Florida's fungi method extracts metals from batteries

United States: To most of us, the word ‘fungi’ does not spark any thought of innovation. And yet researchers at the University of South Florida in the USA claim it may be essential to establishing an eco-friendly recycling process to extract cobalt and lithium from tons of waste batteries.

The unusual project has seen the research team dismantle the batteries and pulverise the cathodes before exposing the remaining pulp to the fungus. ‘Fungi naturally generate organic acids, and the acids work to leach out the metals,’ explains Jeffrey Cunningham, the associate professor who supervised the work. ‘We are aiming to recover nearly all of the original material,’ he adds.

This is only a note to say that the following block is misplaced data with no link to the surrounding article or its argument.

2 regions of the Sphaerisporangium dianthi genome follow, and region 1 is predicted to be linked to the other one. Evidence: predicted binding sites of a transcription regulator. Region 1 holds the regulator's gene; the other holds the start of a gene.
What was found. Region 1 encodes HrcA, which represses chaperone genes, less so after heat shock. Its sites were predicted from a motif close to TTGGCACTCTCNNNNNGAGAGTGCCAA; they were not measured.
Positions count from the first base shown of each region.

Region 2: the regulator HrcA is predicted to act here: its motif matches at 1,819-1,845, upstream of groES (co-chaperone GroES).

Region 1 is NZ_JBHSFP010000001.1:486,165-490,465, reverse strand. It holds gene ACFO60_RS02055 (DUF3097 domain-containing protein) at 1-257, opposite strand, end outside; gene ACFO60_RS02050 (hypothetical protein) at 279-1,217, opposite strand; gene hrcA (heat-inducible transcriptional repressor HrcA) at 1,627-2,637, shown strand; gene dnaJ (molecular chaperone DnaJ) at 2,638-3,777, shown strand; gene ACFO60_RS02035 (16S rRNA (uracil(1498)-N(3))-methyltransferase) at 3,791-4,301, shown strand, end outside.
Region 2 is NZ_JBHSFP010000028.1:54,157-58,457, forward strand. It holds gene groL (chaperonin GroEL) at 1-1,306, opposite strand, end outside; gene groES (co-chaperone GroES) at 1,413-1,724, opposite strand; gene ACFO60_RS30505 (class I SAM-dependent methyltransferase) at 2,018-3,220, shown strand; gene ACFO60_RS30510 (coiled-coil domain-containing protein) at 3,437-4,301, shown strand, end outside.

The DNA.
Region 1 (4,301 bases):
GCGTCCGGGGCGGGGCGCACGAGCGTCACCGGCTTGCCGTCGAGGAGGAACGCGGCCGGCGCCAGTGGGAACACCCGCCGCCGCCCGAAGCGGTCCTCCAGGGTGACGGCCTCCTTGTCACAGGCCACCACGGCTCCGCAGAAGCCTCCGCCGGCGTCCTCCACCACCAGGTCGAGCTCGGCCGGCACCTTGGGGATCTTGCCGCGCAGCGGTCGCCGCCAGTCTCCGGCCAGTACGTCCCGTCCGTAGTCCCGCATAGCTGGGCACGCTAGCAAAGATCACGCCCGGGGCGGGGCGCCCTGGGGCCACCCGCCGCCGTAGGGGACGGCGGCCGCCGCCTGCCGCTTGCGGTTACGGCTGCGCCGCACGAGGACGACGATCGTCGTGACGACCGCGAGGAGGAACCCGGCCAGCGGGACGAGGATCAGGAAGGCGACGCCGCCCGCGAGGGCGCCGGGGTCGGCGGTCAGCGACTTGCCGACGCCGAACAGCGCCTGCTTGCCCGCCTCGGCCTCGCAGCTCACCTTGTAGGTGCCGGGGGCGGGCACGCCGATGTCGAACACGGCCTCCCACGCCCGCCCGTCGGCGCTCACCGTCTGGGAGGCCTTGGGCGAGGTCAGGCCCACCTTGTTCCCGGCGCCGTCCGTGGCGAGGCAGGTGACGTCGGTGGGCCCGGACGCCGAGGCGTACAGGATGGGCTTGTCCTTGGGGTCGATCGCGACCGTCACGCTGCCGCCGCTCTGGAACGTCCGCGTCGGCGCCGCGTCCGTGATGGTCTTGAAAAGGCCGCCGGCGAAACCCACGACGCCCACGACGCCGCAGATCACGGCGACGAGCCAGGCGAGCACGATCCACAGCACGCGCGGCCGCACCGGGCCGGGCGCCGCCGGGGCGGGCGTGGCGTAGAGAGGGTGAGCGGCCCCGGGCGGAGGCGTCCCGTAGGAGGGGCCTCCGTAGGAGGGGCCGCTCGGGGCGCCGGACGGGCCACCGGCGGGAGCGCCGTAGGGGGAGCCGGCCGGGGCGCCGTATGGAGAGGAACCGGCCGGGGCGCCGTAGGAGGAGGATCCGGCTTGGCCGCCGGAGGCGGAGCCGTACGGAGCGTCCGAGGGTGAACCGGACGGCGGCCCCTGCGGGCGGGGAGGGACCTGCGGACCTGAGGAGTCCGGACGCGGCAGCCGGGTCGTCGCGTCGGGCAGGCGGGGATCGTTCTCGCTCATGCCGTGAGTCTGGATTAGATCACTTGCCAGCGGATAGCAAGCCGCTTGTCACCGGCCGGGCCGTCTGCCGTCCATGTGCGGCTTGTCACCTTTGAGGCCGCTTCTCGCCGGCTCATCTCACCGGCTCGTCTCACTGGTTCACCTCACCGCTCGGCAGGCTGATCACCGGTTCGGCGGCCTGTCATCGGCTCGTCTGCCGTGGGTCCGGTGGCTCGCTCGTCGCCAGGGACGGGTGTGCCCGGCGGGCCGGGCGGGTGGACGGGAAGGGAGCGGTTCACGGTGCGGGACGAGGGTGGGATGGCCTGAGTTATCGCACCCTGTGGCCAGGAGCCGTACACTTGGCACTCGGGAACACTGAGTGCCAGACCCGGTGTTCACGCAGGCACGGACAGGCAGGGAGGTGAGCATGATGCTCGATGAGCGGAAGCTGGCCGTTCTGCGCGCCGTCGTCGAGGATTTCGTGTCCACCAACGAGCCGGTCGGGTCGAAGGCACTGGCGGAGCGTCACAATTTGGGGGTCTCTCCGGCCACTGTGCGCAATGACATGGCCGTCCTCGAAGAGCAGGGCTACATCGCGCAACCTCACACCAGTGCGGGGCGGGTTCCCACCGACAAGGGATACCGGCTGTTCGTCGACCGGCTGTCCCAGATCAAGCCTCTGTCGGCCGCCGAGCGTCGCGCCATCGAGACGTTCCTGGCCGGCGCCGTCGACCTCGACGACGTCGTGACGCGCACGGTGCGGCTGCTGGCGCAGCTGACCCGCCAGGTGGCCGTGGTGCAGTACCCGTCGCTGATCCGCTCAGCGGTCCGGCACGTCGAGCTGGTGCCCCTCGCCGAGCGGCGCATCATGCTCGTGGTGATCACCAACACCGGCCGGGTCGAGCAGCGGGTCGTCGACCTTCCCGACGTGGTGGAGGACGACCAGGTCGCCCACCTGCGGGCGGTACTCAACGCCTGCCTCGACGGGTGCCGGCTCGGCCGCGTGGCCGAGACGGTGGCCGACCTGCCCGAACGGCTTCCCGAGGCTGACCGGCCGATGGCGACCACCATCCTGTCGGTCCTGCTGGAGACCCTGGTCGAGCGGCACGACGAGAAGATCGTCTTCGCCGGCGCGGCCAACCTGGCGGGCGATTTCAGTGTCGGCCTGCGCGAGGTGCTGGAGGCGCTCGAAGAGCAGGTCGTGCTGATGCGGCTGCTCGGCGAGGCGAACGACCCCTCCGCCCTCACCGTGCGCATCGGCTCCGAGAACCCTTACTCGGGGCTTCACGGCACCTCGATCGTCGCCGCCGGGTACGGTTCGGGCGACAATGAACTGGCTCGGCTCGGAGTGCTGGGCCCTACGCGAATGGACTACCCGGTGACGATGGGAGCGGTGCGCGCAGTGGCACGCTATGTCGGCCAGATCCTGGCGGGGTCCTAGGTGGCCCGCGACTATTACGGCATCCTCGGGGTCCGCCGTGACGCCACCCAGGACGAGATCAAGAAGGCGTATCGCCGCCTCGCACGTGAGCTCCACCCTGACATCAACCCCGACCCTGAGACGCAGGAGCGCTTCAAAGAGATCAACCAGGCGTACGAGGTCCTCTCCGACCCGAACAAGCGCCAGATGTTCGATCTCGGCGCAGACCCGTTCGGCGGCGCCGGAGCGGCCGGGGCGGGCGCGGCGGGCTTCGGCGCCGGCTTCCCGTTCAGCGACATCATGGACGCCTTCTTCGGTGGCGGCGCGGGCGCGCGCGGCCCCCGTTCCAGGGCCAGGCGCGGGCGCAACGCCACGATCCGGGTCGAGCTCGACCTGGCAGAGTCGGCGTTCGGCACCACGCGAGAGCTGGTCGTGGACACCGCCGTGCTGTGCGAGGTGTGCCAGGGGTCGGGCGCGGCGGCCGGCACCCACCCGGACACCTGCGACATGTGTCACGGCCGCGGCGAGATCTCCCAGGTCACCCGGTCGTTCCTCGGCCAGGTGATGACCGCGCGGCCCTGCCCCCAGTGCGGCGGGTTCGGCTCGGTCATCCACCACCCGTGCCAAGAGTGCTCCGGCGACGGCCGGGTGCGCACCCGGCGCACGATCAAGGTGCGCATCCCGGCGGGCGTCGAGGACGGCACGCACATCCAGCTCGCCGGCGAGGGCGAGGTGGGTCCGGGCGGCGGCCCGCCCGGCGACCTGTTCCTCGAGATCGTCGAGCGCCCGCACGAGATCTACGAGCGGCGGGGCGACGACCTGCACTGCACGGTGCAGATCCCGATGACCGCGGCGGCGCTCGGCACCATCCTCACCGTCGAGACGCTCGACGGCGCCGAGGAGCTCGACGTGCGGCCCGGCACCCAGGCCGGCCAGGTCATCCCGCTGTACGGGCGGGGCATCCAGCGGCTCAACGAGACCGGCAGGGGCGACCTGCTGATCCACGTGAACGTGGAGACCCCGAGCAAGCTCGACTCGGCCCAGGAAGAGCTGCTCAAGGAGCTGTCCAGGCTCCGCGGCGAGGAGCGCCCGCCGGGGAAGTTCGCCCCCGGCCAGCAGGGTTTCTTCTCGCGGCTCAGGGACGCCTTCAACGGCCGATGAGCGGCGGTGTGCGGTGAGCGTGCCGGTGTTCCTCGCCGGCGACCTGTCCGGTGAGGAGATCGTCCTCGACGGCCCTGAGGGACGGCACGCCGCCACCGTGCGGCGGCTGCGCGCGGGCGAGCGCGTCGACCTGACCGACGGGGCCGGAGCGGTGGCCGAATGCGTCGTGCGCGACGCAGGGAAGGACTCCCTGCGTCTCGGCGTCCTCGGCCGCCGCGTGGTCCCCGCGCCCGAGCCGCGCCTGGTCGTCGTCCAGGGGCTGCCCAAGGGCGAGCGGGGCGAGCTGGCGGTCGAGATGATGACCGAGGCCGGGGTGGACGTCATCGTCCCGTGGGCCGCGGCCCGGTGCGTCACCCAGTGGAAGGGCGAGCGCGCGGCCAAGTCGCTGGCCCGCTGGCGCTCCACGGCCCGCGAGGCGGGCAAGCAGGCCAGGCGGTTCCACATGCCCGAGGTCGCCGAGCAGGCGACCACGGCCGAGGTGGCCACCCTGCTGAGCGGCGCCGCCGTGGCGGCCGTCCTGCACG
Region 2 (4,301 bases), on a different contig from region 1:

Results to date show that up to 85% of the lithium and up to 48% of the cobalt can be extracted using the fungi’s oxalic and citric acids. The strains of fungi used in the project are Aspergillus niger, Penicillium simplicissimum and Penicillium chrysogenum.

After ‘fungal exposure’, the metals remain in a liquid acidic medium, says Cunningham. The research team is trying to figure out the best way to retrieve the two elements from the liquid.

The research project has received funding from the National Science Foundation.



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